Abdominal Pain, Age 12 and Older - Topic Overview
The cause of abdominal problems can be hard
to pinpoint. Sometimes minor and serious abdominal problems start with the same
symptoms. Fortunately, most abdominal problems are minor, and home treatment is
all that is needed.
Many times the exact
cause of abdominal pain is hard to find. The severity of your pain, its
location , and other symptoms you have may help determine what is causing the
- Generalized pain occurs in half of the
abdomen or more. Generalized pain can occur with many different illnesses and
will usually go away without medical treatment.
an upset stomach are common problems that can cause
generalized pain. Home treatment may help relieve some of the discomfort.
Generalized mild pain or crampy pain that becomes more severe over several
hours may be a symptom of a blockage of the intestines (bowel obstruction).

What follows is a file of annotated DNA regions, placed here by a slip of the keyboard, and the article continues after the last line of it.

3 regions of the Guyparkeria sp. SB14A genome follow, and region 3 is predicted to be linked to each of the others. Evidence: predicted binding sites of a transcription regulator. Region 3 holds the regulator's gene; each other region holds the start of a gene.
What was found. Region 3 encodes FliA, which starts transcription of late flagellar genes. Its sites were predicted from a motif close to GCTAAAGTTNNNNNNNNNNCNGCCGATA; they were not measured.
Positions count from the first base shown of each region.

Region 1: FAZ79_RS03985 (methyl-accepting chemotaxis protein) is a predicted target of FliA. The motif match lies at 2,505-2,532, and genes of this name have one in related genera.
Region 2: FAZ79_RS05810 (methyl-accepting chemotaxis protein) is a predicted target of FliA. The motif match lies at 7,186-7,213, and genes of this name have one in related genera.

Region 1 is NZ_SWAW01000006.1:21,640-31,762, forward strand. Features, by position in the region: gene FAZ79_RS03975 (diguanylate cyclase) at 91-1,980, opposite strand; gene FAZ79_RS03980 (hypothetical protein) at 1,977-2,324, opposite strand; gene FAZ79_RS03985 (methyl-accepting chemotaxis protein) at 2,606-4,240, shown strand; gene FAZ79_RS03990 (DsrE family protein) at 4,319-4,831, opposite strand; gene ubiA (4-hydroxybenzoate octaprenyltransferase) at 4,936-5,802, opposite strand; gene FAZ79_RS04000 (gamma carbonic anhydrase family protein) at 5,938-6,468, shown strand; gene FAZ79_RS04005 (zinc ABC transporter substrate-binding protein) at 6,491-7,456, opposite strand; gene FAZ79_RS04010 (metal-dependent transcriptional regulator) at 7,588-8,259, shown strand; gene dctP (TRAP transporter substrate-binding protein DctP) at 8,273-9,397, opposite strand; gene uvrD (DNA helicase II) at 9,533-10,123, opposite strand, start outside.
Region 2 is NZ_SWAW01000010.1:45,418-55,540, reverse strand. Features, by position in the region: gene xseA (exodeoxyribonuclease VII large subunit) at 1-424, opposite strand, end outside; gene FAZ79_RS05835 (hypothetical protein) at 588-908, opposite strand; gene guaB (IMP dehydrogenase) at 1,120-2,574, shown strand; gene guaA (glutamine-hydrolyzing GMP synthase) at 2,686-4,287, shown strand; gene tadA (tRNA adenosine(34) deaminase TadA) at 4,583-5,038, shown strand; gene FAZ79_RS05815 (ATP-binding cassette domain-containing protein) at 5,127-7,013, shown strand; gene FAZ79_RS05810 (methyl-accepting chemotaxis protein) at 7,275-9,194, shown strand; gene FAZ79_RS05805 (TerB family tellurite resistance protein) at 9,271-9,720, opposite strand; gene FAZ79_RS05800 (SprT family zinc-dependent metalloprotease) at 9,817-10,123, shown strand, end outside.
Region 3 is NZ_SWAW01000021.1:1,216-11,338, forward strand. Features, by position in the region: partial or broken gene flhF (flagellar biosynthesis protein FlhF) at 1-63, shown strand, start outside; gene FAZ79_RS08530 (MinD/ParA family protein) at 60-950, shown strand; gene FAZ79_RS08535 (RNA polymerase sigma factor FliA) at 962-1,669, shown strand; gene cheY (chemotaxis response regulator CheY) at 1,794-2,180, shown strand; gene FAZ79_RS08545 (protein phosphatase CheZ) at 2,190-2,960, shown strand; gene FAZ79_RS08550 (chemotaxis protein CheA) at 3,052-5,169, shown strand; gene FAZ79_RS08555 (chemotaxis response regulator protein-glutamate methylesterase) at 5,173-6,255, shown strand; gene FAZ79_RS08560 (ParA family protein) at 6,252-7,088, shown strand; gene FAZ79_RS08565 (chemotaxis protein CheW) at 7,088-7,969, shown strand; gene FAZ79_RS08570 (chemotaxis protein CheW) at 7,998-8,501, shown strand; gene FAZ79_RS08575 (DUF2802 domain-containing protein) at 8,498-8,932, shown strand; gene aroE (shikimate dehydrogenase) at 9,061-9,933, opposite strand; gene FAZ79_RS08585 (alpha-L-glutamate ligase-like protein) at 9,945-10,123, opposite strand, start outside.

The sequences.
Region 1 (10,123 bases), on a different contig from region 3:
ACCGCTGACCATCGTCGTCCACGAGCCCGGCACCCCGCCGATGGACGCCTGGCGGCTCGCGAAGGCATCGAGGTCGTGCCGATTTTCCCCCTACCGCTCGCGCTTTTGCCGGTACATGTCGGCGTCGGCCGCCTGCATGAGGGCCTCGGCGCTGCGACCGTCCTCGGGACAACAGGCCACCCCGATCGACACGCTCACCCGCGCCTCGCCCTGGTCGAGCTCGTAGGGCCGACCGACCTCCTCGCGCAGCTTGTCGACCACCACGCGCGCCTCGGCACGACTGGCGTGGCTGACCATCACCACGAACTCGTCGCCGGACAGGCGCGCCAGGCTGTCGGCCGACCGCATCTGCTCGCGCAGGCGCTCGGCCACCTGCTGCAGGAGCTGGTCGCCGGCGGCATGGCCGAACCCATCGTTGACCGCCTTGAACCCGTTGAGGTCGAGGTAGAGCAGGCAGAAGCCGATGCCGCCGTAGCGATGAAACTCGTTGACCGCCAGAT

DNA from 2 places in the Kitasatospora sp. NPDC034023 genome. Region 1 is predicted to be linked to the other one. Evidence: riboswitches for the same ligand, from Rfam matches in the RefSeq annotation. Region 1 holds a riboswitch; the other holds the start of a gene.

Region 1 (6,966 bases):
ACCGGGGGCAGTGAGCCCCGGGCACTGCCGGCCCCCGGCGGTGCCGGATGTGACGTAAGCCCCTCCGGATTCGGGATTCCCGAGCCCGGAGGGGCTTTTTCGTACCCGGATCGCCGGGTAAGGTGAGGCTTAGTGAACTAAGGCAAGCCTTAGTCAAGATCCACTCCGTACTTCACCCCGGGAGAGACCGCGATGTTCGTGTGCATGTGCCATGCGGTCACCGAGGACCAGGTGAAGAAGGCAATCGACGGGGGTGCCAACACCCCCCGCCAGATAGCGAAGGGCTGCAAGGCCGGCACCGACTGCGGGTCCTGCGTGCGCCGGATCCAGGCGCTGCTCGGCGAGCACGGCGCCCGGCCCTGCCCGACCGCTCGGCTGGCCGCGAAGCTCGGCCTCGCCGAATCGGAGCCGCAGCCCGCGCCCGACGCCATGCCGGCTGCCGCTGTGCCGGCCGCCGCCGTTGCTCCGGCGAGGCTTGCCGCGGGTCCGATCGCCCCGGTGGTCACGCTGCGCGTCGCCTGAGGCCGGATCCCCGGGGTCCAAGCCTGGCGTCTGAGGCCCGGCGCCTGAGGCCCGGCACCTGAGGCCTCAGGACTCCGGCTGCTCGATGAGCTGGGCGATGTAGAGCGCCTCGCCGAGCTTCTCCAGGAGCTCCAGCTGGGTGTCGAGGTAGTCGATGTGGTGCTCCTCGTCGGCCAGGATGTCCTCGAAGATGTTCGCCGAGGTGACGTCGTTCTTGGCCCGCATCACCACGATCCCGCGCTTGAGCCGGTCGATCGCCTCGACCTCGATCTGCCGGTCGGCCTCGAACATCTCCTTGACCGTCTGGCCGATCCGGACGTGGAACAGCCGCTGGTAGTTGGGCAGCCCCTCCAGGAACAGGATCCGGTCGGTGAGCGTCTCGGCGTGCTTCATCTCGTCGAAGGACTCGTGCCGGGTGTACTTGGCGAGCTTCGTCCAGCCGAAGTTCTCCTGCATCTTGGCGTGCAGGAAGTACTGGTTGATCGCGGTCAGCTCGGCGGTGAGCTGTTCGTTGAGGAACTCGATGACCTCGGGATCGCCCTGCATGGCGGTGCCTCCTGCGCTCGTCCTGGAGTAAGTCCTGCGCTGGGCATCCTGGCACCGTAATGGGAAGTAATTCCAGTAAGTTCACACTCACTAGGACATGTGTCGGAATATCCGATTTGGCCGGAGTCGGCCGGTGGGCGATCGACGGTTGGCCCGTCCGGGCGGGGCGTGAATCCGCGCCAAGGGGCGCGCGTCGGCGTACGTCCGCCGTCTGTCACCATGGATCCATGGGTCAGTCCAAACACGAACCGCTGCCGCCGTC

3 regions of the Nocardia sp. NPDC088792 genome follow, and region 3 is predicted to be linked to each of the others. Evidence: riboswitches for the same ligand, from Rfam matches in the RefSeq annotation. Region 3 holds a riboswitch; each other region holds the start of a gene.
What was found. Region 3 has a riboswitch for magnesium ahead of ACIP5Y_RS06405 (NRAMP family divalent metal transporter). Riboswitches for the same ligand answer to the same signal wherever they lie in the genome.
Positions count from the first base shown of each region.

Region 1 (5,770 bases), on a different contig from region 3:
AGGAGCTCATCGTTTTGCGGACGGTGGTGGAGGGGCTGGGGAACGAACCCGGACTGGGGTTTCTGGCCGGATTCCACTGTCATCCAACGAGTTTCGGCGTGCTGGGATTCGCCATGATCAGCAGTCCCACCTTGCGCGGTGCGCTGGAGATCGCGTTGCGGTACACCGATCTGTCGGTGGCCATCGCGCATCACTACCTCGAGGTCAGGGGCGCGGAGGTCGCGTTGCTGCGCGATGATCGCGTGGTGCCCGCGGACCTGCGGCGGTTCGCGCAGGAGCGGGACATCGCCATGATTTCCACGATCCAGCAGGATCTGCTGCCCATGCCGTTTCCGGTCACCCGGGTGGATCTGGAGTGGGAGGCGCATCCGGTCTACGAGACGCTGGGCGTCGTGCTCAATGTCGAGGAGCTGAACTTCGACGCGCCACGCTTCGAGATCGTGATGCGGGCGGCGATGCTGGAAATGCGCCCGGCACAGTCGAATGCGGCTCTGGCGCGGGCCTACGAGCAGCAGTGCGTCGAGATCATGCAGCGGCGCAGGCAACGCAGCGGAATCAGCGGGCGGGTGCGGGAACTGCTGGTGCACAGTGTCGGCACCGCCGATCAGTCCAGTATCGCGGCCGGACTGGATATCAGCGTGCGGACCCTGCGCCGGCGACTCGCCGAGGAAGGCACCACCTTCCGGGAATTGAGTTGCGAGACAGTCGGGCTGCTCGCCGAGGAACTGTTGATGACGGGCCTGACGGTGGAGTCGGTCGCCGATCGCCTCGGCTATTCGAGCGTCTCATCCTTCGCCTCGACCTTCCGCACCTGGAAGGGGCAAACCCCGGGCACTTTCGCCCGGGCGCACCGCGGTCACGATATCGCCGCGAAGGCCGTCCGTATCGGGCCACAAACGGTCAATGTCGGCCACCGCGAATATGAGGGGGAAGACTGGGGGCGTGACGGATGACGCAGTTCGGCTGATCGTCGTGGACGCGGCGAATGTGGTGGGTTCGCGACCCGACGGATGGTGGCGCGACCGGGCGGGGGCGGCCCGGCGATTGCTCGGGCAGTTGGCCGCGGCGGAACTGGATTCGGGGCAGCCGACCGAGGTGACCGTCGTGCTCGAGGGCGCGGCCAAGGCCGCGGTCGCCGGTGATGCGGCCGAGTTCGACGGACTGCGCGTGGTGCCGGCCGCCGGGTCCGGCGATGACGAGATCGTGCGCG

- Localized pain is located in one area
of the abdomen. Localized pain that comes on suddenly and gets worse is more
likely to be a symptom of a serious problem. The pain of
appendicitis may start as generalized pain, but it
often moves (localizes) to one area of the abdomen. The pain from gallbladder
peptic ulcer disease often starts in one area of the
abdomen and stays in that same location. Localized pain that gradually becomes
more severe may be a symptom of inflammation of an abdominal
- Cramping is a type of pain that comes and goes (intermittent) or
that changes in position or severity. Cramping is rarely serious
if it is relieved by passing gas or a stool. Many women have cramping pain with
their menstrual periods. Generalized cramping pain is usually not a cause for
concern unless it gets worse, lasts for longer than 24 hours, or localizes.
Cramping that starts suddenly with diarrhea or other minor health problems can
be quite painful but is usually not serious.
Occasionally, severe pain that comes on suddenly may be a
symptom of a rupture of the stomach or intestines (perforation),
torsion of the testicle or
gallbladder disease, or blood vessel problems, such as
aortic aneurysm. The pain caused by appendicitis or
gallbladder disease may increase when you move or cough. Pain that increases
with movement or coughing and does not appear to be caused by strained muscles
is more likely to be a symptom of a serious problem. A visit to a doctor is usually needed when
severe abdominal pain comes on suddenly, or when new and
different mild pain slowly becomes more severe over several hours or